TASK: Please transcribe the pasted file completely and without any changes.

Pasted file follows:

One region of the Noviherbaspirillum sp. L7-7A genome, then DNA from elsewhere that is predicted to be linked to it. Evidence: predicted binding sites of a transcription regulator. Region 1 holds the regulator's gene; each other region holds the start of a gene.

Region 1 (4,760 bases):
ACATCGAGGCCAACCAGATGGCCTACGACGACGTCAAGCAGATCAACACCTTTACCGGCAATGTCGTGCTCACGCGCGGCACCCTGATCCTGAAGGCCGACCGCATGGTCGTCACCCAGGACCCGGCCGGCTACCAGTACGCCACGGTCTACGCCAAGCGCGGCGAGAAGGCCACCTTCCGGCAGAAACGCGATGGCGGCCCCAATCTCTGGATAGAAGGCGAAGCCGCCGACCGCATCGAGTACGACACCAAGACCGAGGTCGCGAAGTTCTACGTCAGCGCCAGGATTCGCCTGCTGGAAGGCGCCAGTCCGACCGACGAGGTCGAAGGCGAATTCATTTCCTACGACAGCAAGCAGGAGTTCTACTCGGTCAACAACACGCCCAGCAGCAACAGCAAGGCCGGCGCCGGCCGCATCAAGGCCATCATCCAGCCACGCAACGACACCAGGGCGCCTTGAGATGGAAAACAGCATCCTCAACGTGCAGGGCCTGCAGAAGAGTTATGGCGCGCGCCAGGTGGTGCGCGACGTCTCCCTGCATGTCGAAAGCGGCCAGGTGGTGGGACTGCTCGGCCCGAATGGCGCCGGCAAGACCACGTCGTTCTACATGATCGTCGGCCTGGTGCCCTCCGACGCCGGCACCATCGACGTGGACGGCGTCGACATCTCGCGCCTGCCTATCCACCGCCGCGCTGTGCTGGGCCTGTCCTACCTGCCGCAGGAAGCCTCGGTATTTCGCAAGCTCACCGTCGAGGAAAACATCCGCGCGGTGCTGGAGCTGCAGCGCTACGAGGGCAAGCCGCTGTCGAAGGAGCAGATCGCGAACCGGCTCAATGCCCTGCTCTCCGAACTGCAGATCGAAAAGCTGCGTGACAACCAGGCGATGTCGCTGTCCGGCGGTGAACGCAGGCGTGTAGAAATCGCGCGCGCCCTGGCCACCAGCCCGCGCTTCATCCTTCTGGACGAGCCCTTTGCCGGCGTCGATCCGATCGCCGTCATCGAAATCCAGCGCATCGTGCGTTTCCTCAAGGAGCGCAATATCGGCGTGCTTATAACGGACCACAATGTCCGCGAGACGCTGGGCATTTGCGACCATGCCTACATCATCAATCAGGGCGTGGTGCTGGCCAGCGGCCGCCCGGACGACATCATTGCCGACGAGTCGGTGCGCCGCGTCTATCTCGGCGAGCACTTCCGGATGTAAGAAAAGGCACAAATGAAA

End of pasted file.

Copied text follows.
One region of the Noviherbaspirillum sp. L7-7A genome, then DNA from elsewhere that is predicted to be linked to it. Evidence: predicted binding sites of a transcription regulator. Region 1 holds the regulator's gene; each other region holds the start of a gene.

Region 1 (4,760 bases):
ACATCGAGGCCAACCAGATGGCCTACGACGACGTCAAGCAGATCAACACCTTTACCGGCAATGTCGTGCTCACGCGCGGCACCCTGATCCTGAAGGCCGACCGCATGGTCGTCACCCAGGACCCGGCCGGCTACCAGTACGCCACGGTCTACGCCAAGCGCGGCGAGAAGGCCACCTTCCGGCAGAAACGCGATGGCGGCCCCAATCTCTGGATAGAAGGCGAAGCCGCCGACCGCATCGAGTACGACACCAAGACCGAGGTCGCGAAGTTCTACGTCAGCGCCAGGATTCGCCTGCTGGAAGGCGCCAGTCCGACCGACGAGGTCGAAGGCGAATTCATTTCCTACGACAGCAAGCAGGAGTTCTACTCGGTCAACAACACGCCCAGCAGCAACAGCAAGGCCGGCGCCGGCCGCATCAAGGCCATCATCCAGCCACGCAACGACACCAGGGCGCCTTGAGATGGAAAACAGCATCCTCAACGTGCAGGGCCTGCAGAAGAGTTATGGCGCGCGCCAGGTGGTGCGCGACGTCTCCCTGCATGTCGAAAGCGGCCAGGTGGTGGGACTGCTCGGCCCGAATGGCGCCGGCAAGACCACGTCGTTCTACATGATCGTCGGCCTGGTGCCCTCCGACGCCGGCACCATCGACGTGGACGGCGTCGACATCTCGCGCCTGCCTATCCACCGCCGCGCTGTGCTGGGCCTGTCCTACCTGCCGCAGGAAGCCTCGGTATTTCGCAAGCTCACCGTCGAGGAAAACATCCGCGCGGTGCTGGAGCTGCAGCGCTACGAGGGCAAGCCGCTGTCGAAGGAGCAGATCGCGAACCGGCTCAATGCCCTGCTCTCCGAACTGCAGATCGAAAAGCTGCGTGACAACCAGGCGATGTCGCTGTCCGGCGGTGAACGCAGGCGTGTAGAAATCGCGCGCGCCCTGGCCACCAGCCCGCGCTTCATCCTTCTGGACGAGCCCTTTGCCGGCGTCGATCCGATCGCCGTCATCGAAATCCAGCGCATCGTGCGTTTCCTCAAGGAGCGCAATATCGGCGTGCTTATAACGGACCACAATGTCCGCGAGACGCTGGGCATTTGCGACCATGCCTACATCATCAATCAGGGCGTGGTGCTGGCCAGCGGCCGCCCGGACGACATCATTGCCGACGAGTCGGTGCGCCGCGTCTATCTCGGCGAGCACTTCCGGATGTAAGAAAAGGCACAAATGAAA